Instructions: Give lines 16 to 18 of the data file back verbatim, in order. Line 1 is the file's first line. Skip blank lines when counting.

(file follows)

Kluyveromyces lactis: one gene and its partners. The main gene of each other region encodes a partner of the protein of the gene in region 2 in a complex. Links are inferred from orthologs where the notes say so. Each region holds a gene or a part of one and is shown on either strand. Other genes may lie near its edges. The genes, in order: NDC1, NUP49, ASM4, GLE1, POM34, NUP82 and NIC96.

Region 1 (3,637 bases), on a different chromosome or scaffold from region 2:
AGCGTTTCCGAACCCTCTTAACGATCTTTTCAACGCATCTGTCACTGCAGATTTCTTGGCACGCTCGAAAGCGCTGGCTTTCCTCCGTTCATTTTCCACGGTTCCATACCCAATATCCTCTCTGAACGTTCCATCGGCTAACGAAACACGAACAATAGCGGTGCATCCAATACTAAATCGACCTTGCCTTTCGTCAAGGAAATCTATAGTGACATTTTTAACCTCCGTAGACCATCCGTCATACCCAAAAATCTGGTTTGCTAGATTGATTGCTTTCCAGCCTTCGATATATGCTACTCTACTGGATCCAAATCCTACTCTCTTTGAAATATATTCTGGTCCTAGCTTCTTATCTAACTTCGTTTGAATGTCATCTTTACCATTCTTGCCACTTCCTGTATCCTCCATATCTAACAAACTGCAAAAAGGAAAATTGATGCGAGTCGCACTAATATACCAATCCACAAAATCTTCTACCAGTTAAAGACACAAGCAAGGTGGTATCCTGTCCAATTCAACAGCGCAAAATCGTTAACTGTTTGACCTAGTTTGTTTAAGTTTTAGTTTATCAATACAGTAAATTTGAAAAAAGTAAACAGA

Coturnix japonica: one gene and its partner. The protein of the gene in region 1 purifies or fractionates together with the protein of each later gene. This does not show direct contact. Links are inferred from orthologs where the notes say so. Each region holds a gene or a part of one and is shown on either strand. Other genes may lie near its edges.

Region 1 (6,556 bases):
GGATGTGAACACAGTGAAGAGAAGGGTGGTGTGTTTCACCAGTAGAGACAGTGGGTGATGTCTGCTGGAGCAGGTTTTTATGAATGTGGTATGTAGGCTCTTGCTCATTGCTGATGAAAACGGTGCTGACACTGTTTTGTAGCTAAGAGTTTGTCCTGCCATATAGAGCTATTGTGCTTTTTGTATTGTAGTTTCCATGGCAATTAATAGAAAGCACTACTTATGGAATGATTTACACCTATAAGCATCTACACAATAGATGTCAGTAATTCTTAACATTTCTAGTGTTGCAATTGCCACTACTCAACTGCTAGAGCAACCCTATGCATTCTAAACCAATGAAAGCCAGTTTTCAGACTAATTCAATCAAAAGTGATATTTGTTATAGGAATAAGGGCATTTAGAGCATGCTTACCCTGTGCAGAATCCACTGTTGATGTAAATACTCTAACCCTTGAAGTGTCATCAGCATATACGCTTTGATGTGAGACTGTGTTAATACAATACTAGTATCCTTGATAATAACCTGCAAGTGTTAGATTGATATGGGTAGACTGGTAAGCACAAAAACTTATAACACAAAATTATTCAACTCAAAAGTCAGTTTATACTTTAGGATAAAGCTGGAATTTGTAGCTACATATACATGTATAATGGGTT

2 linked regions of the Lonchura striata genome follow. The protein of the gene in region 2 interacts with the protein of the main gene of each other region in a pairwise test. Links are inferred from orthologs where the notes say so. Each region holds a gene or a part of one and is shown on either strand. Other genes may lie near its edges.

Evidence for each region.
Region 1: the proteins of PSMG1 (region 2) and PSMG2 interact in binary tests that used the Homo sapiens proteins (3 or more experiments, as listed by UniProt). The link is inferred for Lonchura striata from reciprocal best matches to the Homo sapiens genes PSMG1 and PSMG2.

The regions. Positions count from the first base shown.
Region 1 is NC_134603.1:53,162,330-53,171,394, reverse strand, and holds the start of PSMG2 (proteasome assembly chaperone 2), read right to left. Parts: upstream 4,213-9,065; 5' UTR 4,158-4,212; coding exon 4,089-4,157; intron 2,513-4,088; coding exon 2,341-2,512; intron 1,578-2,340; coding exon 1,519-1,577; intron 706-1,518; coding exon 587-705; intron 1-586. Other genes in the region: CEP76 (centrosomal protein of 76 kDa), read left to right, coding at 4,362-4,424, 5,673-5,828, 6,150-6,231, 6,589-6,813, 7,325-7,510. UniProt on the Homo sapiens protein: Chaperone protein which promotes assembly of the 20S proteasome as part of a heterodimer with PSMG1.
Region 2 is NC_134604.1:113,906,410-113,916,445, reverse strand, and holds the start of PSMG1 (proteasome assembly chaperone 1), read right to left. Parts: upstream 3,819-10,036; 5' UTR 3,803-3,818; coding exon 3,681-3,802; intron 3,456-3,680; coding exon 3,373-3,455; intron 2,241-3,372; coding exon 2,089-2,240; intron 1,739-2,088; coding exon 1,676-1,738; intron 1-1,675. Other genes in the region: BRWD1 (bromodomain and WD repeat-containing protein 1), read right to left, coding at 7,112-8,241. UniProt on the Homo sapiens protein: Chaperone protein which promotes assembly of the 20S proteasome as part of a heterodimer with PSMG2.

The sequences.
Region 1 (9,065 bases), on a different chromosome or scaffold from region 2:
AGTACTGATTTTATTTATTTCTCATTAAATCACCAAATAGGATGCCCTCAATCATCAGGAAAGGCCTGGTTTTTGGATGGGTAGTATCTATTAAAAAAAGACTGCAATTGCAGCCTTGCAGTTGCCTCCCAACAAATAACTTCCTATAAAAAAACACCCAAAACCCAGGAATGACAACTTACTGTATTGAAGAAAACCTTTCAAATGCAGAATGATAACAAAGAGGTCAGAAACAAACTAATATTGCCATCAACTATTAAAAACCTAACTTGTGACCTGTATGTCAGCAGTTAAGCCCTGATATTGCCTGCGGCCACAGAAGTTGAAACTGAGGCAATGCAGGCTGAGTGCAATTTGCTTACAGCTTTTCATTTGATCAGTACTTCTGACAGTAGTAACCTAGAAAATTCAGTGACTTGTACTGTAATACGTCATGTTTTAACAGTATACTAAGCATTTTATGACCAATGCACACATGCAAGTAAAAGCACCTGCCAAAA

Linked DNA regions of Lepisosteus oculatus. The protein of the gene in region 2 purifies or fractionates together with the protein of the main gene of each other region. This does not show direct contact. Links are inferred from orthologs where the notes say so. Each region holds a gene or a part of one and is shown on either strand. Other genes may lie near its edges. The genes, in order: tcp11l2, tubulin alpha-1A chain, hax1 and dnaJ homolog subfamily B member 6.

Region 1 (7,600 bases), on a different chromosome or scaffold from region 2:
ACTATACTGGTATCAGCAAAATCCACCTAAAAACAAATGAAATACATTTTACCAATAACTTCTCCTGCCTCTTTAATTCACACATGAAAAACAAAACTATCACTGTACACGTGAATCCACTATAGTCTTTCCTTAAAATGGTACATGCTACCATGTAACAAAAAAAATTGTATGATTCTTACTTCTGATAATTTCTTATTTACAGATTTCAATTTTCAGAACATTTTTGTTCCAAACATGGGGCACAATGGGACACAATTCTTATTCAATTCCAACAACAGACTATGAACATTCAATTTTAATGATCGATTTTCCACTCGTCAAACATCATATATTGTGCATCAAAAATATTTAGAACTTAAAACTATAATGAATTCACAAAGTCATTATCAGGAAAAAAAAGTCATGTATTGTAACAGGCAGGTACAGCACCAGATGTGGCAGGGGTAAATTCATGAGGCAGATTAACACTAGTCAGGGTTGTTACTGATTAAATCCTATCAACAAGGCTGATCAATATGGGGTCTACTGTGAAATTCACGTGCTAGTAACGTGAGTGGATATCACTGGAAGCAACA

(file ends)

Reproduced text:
Linked DNA regions of Lepisosteus oculatus. The protein of the gene in region 2 purifies or fractionates together with the protein of the main gene of each other region. This does not show direct contact. Links are inferred from orthologs where the notes say so. Each region holds a gene or a part of one and is shown on either strand. Other genes may lie near its edges. The genes, in order: tcp11l2, tubulin alpha-1A chain, hax1 and dnaJ homolog subfamily B member 6.

Region 1 (7,600 bases), on a different chromosome or scaffold from region 2:
ACTATACTGGTATCAGCAAAATCCACCTAAAAACAAATGAAATACATTTTACCAATAACTTCTCCTGCCTCTTTAATTCACACATGAAAAACAAAACTATCACTGTACACGTGAATCCACTATAGTCTTTCCTTAAAATGGTACATGCTACCATGTAACAAAAAAAATTGTATGATTCTTACTTCTGATAATTTCTTATTTACAGATTTCAATTTTCAGAACATTTTTGTTCCAAACATGGGGCACAATGGGACACAATTCTTATTCAATTCCAACAACAGACTATGAACATTCAATTTTAATGATCGATTTTCCACTCGTCAAACATCATATATTGTGCATCAAAAATATTTAGAACTTAAAACTATAATGAATTCACAAAGTCATTATCAGGAAAAAAAAGTCATGTATTGTAACAGGCAGGTACAGCACCAGATGTGGCAGGGGTAAATTCATGAGGCAGATTAACACTAGTCAGGGTTGTTACTGATTAAATCCTATCAACAAGGCTGATCAATATGGGGTCTACTGTGAAATTCACGTGCTAGTAACGTGAGTGGATATCACTGGAAGCAACA